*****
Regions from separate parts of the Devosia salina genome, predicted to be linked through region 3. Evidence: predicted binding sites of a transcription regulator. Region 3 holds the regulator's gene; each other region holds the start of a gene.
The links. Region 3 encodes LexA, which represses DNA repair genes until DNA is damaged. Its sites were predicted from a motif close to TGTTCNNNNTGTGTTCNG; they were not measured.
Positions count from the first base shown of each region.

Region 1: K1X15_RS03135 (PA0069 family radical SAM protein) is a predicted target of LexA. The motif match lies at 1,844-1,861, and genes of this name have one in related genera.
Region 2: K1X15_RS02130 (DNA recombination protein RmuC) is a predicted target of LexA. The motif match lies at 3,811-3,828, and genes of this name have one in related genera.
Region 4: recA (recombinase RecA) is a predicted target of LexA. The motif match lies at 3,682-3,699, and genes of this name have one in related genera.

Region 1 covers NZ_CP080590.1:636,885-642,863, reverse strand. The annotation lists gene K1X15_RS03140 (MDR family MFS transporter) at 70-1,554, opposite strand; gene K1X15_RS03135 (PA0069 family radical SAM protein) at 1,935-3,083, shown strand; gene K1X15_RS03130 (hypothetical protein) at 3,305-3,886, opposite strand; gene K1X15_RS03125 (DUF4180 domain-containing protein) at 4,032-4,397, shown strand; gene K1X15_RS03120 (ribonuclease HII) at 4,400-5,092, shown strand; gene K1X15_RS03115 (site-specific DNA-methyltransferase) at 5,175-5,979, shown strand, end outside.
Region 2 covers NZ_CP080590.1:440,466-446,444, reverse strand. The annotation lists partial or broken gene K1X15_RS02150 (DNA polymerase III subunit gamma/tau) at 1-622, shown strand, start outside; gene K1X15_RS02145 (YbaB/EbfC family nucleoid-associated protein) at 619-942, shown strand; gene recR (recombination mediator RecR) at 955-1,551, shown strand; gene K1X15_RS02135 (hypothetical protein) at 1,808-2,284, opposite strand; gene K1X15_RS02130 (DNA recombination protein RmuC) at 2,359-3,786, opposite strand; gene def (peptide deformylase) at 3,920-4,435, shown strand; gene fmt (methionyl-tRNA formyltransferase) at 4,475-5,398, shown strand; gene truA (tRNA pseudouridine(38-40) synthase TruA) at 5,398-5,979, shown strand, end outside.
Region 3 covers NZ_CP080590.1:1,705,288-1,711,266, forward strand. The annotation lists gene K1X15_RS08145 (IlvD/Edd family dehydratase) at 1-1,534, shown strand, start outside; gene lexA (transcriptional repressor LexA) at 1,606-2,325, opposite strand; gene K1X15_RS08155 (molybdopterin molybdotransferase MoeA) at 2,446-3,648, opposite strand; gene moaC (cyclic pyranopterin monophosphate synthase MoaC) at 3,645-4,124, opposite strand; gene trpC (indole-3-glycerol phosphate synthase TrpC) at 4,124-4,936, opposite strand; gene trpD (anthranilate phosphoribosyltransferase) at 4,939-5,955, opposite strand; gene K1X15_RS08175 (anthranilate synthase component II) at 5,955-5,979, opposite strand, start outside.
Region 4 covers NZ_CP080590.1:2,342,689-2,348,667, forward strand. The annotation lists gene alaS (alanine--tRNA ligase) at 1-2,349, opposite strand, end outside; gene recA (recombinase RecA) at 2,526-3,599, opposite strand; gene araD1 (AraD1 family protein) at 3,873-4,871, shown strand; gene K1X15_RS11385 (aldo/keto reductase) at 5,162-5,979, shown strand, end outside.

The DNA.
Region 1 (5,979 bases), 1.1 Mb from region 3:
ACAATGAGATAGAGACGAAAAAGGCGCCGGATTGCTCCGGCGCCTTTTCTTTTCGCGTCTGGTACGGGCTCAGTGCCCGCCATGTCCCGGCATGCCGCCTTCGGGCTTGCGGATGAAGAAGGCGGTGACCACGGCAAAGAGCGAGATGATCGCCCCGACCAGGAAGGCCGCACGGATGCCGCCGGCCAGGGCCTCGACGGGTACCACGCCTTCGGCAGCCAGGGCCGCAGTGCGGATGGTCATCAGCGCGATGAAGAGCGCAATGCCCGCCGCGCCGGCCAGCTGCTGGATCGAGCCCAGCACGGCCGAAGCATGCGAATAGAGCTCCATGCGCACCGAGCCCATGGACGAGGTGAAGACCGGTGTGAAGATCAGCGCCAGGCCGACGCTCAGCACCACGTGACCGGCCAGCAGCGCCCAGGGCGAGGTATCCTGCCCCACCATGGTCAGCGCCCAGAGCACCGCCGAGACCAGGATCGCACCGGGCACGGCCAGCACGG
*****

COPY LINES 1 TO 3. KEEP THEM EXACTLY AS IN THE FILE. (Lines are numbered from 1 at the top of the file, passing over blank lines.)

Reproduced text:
Regions from separate parts of the Devosia salina genome, predicted to be linked through region 3. Evidence: predicted binding sites of a transcription regulator. Region 3 holds the regulator's gene; each other region holds the start of a gene.
The links. Region 3 encodes LexA, which represses DNA repair genes until DNA is damaged. Its sites were predicted from a motif close to TGTTCNNNNTGTGTTCNG; they were not measured.
Positions count from the first base shown of each region.